Recent Panel Decisions Suggest Dynamex’s Employment Test Doesn’t Apply to Work Comp, Reinforces Borello as Good Law

by John P. Kamin (January 18, 2019)

A couple of recent panel decisions demonstrate that the California Supreme Court’s new independent contractor/employer test in the 2018 Dynamex v. Superior Court decision does not apply to the California workers’ compensation system.

The WCAB issued three panel decisions in late 2018 that declined to rely upon the state Supreme Court’s decision in Dynamex. In the April 2018 Dynamex decision, the court adopted a three-part test known as the “ABC Test” to determine whether a worker is an independent contractor or an employee.

Those of us in the workers’ compensation system feared that this test would cause uncertainty by suddenly replacing the multi-factor test set forth by the 1989 state Supreme Court decision in S.G. Borello & Sons, Inc. v. Dept. of Ind. Relations 19 (1989) 48 Cal.3d 341 [54 Cal.Comp.Cases 80].

However, the most recent panel decisions clarify that Dynamex does not replace the Borello test, because the Dynamex factors only apply to wage orders in wage and hour disputes. The case that features the most detailed statement on this clarification is Perkins v. Don L. Knox, et al (2018 Cal. Wrk. Comp. P.D. LEXIS 490.) In that panel decision, WCAB Chairwoman Katherine Zalewski wrote, “Since the Dynamex court did not overturn the Borello standard for determining an applicant’s employment status with respect to the requirement of providing workers’ compensation benefits, and expressly limited the application of the ABC test to the determination of employment status with regard to wage orders, we conclude that the Borello standard applies here.” Fellow WCAB commissioners Jose Razo and Deidra Lowe concurred with Zalewski’s opinion.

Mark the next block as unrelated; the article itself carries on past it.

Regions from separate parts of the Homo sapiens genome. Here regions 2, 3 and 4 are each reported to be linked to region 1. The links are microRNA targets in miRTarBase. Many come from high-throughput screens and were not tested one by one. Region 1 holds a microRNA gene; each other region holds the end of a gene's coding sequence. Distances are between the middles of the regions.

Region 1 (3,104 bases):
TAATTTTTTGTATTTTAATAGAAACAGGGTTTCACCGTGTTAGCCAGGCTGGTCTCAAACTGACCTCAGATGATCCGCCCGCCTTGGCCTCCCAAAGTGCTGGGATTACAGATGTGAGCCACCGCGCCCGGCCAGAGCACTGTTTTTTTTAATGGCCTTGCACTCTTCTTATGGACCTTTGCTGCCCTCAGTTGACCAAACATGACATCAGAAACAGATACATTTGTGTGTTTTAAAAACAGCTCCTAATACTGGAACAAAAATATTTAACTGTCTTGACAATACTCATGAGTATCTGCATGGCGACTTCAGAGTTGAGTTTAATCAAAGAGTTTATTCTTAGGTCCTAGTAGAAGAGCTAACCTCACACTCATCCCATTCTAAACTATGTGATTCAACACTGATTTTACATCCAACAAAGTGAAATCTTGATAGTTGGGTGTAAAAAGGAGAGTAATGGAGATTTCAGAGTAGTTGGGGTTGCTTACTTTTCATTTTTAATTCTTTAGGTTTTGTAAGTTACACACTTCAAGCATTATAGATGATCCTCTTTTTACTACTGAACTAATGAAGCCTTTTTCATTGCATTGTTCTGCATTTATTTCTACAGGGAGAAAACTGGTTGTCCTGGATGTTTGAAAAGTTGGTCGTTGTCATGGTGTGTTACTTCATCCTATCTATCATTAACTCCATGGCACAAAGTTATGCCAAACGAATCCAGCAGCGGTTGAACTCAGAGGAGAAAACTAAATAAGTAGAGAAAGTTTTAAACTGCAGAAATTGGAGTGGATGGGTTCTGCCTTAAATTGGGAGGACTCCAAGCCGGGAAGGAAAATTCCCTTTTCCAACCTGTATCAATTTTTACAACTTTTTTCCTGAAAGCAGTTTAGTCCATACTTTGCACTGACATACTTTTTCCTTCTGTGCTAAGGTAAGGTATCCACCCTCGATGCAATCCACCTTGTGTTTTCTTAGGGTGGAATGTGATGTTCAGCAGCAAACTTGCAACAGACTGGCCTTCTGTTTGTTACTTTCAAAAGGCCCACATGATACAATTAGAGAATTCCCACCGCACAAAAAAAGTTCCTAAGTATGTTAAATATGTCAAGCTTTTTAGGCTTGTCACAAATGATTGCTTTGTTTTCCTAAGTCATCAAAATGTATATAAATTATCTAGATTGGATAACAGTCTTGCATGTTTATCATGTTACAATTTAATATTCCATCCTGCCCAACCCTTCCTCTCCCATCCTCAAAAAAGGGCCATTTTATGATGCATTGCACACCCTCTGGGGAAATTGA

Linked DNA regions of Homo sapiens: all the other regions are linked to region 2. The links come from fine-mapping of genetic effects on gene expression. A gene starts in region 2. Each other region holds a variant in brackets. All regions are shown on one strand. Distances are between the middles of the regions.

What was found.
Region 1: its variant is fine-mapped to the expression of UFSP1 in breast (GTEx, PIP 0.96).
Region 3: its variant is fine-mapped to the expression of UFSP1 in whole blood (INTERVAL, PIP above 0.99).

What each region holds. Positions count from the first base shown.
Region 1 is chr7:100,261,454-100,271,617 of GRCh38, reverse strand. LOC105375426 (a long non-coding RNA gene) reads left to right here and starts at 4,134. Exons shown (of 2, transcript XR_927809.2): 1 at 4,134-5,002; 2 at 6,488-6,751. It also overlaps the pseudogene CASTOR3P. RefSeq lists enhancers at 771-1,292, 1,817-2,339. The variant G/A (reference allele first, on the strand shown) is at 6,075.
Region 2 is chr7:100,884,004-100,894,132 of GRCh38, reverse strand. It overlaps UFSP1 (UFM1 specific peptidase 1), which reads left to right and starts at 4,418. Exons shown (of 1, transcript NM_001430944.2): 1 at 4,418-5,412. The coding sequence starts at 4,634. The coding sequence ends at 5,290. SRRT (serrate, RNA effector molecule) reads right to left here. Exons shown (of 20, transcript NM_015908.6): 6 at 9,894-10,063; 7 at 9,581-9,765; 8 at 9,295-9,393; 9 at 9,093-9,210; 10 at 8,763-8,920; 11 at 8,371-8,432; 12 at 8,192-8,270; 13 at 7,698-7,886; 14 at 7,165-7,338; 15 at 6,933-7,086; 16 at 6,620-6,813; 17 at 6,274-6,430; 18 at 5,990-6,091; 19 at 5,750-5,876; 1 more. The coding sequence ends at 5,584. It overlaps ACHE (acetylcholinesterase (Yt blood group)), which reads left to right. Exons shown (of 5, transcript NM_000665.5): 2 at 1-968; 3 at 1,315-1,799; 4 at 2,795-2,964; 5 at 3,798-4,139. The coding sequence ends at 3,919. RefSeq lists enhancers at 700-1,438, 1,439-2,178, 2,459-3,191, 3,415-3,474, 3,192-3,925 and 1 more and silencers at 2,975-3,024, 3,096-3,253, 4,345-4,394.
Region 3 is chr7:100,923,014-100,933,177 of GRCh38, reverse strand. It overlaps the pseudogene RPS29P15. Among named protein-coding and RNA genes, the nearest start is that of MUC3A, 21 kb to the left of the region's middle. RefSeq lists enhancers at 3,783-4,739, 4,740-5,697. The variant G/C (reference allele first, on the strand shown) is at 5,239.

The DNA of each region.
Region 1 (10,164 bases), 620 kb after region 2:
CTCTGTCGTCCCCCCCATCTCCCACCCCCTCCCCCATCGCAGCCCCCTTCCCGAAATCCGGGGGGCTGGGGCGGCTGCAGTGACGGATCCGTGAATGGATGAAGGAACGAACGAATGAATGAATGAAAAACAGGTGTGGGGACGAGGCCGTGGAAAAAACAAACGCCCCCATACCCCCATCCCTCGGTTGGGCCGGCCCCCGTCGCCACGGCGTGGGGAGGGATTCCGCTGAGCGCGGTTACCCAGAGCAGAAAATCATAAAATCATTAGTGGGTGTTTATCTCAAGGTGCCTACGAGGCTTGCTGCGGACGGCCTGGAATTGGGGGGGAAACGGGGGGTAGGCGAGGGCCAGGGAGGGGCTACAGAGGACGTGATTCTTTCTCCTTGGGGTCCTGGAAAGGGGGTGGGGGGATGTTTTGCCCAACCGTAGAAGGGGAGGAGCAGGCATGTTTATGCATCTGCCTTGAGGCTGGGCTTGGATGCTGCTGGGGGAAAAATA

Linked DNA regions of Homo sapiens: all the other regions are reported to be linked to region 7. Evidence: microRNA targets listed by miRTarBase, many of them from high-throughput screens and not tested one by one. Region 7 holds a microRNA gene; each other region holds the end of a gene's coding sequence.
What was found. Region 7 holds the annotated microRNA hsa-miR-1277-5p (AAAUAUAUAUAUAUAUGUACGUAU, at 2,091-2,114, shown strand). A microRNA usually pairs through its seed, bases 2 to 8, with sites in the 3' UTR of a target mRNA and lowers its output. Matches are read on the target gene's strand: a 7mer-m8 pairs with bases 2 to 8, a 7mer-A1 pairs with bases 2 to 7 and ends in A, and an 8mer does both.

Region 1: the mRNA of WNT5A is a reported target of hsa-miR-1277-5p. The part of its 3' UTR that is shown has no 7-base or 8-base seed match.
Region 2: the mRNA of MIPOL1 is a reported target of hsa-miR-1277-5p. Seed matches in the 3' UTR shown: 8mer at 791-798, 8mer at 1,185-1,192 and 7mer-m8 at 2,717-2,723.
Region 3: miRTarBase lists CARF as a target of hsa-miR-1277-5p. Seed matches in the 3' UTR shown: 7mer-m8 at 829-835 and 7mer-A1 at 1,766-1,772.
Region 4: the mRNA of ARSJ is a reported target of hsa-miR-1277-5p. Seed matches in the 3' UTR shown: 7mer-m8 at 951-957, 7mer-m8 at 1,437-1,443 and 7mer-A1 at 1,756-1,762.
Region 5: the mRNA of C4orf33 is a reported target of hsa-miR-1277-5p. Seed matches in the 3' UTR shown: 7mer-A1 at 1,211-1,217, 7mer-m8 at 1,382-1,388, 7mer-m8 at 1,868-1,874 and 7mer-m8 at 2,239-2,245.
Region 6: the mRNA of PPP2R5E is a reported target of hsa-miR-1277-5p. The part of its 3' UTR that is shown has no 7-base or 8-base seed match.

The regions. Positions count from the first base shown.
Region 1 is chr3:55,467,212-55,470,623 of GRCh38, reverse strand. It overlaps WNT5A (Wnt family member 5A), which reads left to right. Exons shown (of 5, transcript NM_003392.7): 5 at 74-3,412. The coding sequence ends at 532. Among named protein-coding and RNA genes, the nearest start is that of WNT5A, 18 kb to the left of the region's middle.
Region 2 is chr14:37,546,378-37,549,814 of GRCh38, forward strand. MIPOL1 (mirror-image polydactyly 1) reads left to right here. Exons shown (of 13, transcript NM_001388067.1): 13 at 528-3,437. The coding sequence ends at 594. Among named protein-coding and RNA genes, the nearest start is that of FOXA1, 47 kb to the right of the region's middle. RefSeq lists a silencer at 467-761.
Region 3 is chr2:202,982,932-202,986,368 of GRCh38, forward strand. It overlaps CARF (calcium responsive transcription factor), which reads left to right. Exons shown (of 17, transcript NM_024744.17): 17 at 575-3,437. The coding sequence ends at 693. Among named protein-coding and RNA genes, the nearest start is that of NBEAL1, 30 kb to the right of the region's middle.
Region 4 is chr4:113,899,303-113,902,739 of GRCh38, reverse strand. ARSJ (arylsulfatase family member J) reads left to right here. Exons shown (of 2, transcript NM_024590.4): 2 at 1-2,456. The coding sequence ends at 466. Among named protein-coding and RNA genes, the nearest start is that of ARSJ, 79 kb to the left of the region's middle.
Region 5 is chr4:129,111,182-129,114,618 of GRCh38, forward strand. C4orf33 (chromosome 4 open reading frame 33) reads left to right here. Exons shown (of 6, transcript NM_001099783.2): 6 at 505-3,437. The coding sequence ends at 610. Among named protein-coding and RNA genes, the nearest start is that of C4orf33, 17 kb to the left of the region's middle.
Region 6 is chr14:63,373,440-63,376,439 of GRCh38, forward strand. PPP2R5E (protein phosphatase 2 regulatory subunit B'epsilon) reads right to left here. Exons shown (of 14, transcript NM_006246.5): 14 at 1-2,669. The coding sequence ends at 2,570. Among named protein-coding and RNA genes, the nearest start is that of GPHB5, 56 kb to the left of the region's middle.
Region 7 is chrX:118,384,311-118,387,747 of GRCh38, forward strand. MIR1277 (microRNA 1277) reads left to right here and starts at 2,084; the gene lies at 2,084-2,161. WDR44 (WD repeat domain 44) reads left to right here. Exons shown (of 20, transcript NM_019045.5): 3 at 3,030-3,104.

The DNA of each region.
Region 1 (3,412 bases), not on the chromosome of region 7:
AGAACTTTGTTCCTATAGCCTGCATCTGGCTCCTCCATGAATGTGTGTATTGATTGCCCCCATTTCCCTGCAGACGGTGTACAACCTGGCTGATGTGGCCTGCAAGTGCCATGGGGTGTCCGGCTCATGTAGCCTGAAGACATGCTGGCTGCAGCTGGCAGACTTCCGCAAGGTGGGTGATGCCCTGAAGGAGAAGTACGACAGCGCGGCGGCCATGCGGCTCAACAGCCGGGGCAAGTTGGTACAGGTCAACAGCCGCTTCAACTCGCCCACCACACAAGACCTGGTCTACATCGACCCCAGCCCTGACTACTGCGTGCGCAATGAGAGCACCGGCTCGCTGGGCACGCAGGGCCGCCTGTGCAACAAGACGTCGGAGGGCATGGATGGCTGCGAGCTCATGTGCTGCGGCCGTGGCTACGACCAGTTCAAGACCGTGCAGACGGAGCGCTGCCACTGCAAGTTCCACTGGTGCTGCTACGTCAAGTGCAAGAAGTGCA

Apportionment in our post SB 899 world – the Saga continues

by Jemma S. Uribarri (January 9, 2019)

Apportionment was revamped with the enactment of SB 899 in 2004. It had long been the case that employers were liable for exacerbations or aggravations of underlying conditions without any benefit of apportionment to the pre-existing condition. These rules were upended with the enactment of LC 4663 and 4664, which required that a physician include an apportionment determination for a report to be considered “complete” with regard to the issue of permanent disability (Cal. Labor Code 4663(c)). This is essential because an employer is only liable for the percentage of the permanent disability that is “directly caused” by the injury arising out of and occurring in the course of employment (Cal. Labor Code 4664(a)).

Since the code sections went into effect on April 19, 2004, a multitude of WCAB panel decisions, en banc decisions & district court of appeal rulings have fleshed out a brave new world of apportionment. This has included cases which address prior awards, genetic predisposition, degenerative conditions, and, most recently, disability which is caused by medical treatment (see B&B BLOG article, “Hikida and the Importance of a Good Doctor”)